What Rovanperä’s title means for Finland

His rapid rise to the top has helped re-engage a diminishing audience


In Finland, it’s all about ice hockey. Rallying – that’s always been there but not able to rival Finland’s favorite national sport.

For all of us everywhere else in the world, we look at Finland with envy. Its round of the World Rally Championship is always sensational, its national scene is strong and the passion the general public has for this fantastic sport of ours is hard for other countries to match.

But actually, popularity is waning. For years the Finns – kings of the rallying tree – have been dethroned by the French rule of two blokes, both named Sébastien. While Finland won 11 of the first 20 World Rally titles, it only took three of the next 20. France went unbeaten for 15 years on the trot.

With that sort of hammering, it’s natural for the public to lose interest in a sport they once called their own. The hardcore fans always remained, but the rest were waiting on a hero to support and cheer that wasn’t quite forthcoming.

But now, that hero has arrived. Kalle Rovanperä and Jonne Halttunen didn’t just end Finland’s long 20-year wait for World Rally champions, they’ve reignited the passion for rallying within a nation starved of success.

That’s far from lost on Rovanperä, who had just turned two years old when the last Finns, Marcus Grönholm and Timo Rautiainen, topped the rallying world.

Attending the post-event press conference in New Zealand, within an hour of becoming the youngest world champion in history, Rovanperä’s thoughts were with those back home.

“It has been a long break since Finland had a world champion,” he said. “I am really proud of the team, myself and of course Jonne.

“There is huge support from all the Finnish fans and it has been nice to see that the sport is gaining more attraction again, especially with the younger people which is quite important to get new fans to the sport.

“It is really nice to see and nice to get the good result.”

Rovanperä just shared the secret. Rallying is back on the radar for the wider Finnish population – how couldn’t it be when somebody so young and so good was there taking it by storm, and he’s one of their own?


“Yeah you could feel the drop in the years since Marcus got the championship title because myself and Mikko Hirvonen, we were so many times close but it’s another disappointment when you don’t get the title,” Jari-Matti Latvala, three times a WRC runner-up, told DirtFish.

“Now you could already feel it over the summer, Rally Finland, that the boom is there because people were shouting Kalle’s name like in a football match, so you could feel that phenomenon happening.

“So I think it will boost the sport even more now.”

The difference was palpable in Jyväskylä this summer. When the event last ran in its proper guise in 2019 (COVID-19 canceled it in 2020 and rescheduled it to October and with restricted attendance in 2021) Rovanperä starred to a crushing WRC2 win with Škoda.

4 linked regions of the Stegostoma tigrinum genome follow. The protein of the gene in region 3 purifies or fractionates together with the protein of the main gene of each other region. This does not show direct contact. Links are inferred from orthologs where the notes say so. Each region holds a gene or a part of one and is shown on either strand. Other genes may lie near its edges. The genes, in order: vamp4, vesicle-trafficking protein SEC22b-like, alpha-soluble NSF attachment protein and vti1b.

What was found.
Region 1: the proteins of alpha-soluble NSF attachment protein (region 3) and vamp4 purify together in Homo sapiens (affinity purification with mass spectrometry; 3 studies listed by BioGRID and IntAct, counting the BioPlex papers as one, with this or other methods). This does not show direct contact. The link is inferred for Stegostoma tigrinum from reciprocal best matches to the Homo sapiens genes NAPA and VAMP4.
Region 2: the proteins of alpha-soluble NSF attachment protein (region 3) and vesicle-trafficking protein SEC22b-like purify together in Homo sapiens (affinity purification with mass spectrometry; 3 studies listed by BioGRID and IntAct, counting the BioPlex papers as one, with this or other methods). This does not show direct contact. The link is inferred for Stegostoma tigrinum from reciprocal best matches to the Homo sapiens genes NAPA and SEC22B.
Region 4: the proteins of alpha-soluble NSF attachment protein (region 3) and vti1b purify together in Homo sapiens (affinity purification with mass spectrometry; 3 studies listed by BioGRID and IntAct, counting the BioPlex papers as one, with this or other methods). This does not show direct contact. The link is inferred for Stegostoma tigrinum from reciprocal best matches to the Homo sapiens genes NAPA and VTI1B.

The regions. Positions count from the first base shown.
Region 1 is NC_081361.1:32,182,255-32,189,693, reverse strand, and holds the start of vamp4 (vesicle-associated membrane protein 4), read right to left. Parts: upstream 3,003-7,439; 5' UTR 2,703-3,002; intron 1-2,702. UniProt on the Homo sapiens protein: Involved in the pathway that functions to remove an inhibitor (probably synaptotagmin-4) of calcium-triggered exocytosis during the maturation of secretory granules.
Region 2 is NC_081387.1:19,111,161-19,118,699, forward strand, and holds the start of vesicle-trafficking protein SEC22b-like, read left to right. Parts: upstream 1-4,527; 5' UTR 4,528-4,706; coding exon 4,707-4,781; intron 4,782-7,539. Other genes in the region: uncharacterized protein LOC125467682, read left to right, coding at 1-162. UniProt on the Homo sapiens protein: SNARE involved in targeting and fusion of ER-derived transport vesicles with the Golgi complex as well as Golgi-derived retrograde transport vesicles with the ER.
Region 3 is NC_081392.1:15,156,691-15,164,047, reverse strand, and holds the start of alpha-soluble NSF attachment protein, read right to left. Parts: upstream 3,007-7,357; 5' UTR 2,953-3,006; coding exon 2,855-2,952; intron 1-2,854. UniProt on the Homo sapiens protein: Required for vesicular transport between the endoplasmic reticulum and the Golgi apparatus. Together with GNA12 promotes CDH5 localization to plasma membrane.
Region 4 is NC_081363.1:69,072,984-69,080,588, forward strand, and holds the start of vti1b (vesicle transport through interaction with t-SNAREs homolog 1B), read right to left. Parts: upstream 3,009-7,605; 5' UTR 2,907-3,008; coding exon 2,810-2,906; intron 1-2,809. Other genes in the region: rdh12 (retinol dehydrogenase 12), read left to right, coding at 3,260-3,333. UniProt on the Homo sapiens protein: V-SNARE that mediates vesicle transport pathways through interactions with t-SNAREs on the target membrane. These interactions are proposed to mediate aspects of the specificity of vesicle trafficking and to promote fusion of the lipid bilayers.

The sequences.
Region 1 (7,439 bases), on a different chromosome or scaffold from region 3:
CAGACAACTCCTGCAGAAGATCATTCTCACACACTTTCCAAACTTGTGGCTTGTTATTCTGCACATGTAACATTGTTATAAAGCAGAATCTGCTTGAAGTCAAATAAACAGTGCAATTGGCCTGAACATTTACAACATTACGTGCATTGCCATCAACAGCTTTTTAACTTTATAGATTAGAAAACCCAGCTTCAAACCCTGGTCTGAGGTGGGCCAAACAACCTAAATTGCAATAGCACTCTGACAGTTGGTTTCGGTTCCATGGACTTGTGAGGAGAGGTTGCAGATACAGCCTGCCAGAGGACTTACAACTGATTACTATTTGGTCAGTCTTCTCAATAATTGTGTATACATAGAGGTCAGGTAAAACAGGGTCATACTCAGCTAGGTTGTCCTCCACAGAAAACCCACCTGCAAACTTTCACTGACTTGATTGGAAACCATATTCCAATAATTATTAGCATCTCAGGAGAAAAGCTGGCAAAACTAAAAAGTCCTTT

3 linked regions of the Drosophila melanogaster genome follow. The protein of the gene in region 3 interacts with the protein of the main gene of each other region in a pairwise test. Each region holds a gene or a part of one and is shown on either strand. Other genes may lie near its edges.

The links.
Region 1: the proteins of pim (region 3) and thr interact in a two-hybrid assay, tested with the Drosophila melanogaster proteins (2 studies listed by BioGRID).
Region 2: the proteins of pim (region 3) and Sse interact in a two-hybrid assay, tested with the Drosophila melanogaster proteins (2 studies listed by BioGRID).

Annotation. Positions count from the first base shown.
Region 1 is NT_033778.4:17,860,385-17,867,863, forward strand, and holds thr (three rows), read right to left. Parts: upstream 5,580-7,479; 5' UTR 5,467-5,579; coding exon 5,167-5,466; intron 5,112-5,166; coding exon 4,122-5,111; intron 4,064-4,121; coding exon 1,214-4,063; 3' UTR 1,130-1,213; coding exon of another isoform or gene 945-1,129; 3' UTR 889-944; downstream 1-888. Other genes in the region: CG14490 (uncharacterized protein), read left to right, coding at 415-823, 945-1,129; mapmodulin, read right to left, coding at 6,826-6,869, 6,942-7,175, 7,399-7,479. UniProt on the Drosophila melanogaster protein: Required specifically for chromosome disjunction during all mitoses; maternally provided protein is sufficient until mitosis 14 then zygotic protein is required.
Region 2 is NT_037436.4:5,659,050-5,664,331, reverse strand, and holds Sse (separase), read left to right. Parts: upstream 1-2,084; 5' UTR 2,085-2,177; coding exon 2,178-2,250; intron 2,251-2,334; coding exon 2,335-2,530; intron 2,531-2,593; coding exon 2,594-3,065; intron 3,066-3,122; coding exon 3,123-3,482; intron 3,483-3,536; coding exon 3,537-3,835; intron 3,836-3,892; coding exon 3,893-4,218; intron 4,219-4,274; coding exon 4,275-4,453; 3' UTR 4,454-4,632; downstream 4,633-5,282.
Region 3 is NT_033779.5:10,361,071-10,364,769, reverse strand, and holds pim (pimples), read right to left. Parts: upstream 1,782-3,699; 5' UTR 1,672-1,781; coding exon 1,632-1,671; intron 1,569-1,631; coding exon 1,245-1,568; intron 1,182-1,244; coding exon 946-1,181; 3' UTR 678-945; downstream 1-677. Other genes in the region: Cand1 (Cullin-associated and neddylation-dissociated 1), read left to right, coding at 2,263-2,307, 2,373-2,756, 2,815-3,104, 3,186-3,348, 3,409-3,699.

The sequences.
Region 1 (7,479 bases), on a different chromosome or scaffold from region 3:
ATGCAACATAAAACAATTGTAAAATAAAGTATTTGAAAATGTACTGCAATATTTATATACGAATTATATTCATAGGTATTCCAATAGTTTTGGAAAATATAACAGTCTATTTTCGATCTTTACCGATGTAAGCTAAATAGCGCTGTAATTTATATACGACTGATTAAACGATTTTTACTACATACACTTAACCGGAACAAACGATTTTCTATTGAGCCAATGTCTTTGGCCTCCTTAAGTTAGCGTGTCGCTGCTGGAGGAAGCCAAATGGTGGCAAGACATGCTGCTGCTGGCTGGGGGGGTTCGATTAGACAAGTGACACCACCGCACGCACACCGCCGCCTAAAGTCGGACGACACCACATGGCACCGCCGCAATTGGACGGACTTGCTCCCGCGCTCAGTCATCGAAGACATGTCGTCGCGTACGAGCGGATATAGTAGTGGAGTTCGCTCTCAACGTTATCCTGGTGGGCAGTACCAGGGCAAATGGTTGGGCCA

But this year he was the headline act. Fresh from winning five of the first seven rounds of the WRC, the Finnish people were out in their droves to see their new superstar do what he does best.

“I have to say that with Kalle we have a lot of new spectators because he is so talented, he is young, there is everything,” Tomi Tuominen, former WRC co-driver to Toni Gardemeister and Juho Hänninen, told DirtFish.

“He is so clever, so nice and everything and first of all he’s so fast. So for example if 30% of spectators were Kalle’s fans, now it’s 100% after this year.

“And it’s so amazing that rally has been grown up since last year so much because of Kalle in Finland.”

“Yeah for sure,” agreed Toyota sporting director Kaj Lindström.

“I mean being a young 22-year-old boy, for sure the interest for similar aged people and even younger comes with that as well.

“It’s very good for the sport generally.”

Everyone now has a role model. It’s far easier to resonate with someone and aspire to be like them if you feel they represent you, and that’s precisely what Rovanperä does.

“Now I think all the young boys and girls and everyone wants to be Kalle Rovanperä,” said Toyota crew management, Timo ‘Tank’ Hirvonen.


“So we can see the last Rally Finland, maybe in 10-15 years they didn’t sell that many tickets [as they did this year]. So it’s growing up that rally side a lot.”

Even the drivers in Rovanperä’s slipstream can feel that.

Sami Pajari is one of several bright young Finnish talents making their way up the world rallying ladder, and has noticed a difference out there on the stages.

“It looks really good for the moment,” Pajari told DirtFish. “There are many good drivers on different levels at the moment and for sure it’s really nice to see that Kalle is doing so well on the top level, and I think that has a huge impact in all of Finland for the image of motorsport.


“Even Rally Finland had much more spectators this year than the last few years, so for sure it’s a really good thing.”

Finland is back where it belongs – at the top of the WRC. Rallying is back where it belongs in Finland – front and center of everyone’s hearts. And the best thing is, you sense Rovanperä is only just getting started.